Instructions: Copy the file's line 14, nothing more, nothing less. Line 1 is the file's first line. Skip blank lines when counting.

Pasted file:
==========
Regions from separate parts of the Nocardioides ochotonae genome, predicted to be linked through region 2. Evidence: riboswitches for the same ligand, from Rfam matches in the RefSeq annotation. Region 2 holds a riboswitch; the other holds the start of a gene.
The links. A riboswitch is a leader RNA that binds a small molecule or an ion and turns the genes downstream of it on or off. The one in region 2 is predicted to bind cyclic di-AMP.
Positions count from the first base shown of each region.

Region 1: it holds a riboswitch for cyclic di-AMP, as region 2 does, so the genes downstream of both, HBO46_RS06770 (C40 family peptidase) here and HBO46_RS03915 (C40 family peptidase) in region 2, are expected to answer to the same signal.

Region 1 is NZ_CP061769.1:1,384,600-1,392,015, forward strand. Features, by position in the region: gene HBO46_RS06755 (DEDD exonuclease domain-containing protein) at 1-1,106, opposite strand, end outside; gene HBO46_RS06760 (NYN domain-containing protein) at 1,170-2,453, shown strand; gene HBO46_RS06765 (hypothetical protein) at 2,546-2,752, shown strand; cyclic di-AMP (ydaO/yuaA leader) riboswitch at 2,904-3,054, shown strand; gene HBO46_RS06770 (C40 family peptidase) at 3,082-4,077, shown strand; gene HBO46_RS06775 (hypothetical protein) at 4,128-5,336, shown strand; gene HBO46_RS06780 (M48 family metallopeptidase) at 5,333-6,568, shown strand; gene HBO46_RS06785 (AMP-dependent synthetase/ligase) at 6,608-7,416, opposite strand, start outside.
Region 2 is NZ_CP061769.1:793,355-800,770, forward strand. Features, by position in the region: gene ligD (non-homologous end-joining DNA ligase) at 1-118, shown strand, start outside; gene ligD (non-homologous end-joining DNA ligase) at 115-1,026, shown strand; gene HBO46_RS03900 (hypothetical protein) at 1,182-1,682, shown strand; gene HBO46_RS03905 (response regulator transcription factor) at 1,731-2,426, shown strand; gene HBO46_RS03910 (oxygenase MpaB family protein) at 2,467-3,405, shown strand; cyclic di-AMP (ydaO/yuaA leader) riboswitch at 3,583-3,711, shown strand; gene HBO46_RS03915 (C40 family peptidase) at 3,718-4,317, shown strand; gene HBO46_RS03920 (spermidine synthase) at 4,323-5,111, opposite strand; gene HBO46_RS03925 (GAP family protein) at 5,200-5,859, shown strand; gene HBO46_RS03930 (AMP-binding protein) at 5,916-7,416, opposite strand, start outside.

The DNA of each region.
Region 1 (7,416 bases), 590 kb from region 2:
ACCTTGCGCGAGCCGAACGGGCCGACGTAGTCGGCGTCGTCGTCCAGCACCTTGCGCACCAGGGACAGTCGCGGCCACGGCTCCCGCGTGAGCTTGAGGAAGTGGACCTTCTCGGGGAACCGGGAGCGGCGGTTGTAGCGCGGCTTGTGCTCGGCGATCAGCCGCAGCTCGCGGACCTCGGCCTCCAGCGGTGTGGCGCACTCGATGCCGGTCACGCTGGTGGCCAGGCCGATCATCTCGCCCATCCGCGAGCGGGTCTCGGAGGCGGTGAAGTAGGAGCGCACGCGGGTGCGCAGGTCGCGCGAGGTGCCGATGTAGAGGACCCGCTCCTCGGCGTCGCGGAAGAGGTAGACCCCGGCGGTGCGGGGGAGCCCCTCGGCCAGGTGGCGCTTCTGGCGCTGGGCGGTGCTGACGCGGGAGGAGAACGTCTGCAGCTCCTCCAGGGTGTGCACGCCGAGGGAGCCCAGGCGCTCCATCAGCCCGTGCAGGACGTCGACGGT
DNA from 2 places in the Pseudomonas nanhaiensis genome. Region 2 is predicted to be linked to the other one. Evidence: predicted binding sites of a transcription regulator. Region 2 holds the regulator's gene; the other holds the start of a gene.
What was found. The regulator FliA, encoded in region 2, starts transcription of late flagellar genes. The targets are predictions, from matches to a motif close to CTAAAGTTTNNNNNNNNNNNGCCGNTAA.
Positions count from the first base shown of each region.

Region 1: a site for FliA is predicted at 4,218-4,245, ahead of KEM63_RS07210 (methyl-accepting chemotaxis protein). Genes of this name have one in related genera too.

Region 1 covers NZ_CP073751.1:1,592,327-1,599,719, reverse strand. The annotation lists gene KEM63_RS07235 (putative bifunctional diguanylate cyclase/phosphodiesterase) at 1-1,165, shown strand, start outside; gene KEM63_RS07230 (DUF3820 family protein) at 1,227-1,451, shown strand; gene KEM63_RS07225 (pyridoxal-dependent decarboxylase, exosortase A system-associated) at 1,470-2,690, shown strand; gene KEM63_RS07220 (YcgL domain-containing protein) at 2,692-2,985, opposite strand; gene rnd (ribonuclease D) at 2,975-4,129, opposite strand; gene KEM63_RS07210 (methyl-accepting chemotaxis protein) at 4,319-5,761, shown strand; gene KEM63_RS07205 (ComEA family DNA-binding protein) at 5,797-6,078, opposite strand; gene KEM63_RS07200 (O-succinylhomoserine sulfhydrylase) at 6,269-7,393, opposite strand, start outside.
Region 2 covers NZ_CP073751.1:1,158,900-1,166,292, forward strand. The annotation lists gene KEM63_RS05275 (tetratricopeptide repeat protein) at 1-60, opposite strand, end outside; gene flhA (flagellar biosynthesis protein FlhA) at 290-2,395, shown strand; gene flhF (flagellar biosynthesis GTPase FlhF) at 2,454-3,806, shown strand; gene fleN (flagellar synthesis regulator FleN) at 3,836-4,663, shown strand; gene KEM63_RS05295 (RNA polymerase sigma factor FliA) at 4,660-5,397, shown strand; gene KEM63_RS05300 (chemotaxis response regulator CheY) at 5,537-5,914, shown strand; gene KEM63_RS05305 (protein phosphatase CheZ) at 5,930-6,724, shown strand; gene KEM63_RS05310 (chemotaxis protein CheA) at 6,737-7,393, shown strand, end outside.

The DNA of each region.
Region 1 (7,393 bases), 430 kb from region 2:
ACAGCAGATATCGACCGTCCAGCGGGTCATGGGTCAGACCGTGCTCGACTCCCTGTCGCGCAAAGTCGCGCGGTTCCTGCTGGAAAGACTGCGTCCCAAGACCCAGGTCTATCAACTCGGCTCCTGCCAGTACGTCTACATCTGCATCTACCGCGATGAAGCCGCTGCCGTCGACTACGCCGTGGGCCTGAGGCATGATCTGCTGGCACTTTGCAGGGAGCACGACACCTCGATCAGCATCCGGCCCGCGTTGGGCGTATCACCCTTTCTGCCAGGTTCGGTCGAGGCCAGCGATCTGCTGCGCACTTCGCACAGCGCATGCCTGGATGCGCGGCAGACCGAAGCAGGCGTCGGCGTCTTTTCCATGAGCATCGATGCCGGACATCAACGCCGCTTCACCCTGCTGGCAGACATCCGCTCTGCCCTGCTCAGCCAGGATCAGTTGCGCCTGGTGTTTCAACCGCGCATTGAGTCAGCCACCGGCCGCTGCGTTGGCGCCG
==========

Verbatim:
Region 1 covers NZ_CP073751.1:1,592,327-1,599,719, reverse strand. The annotation lists gene KEM63_RS07235 (putative bifunctional diguanylate cyclase/phosphodiesterase) at 1-1,165, shown strand, start outside; gene KEM63_RS07230 (DUF3820 family protein) at 1,227-1,451, shown strand; gene KEM63_RS07225 (pyridoxal-dependent decarboxylase, exosortase A system-associated) at 1,470-2,690, shown strand; gene KEM63_RS07220 (YcgL domain-containing protein) at 2,692-2,985, opposite strand; gene rnd (ribonuclease D) at 2,975-4,129, opposite strand; gene KEM63_RS07210 (methyl-accepting chemotaxis protein) at 4,319-5,761, shown strand; gene KEM63_RS07205 (ComEA family DNA-binding protein) at 5,797-6,078, opposite strand; gene KEM63_RS07200 (O-succinylhomoserine sulfhydrylase) at 6,269-7,393, opposite strand, start outside.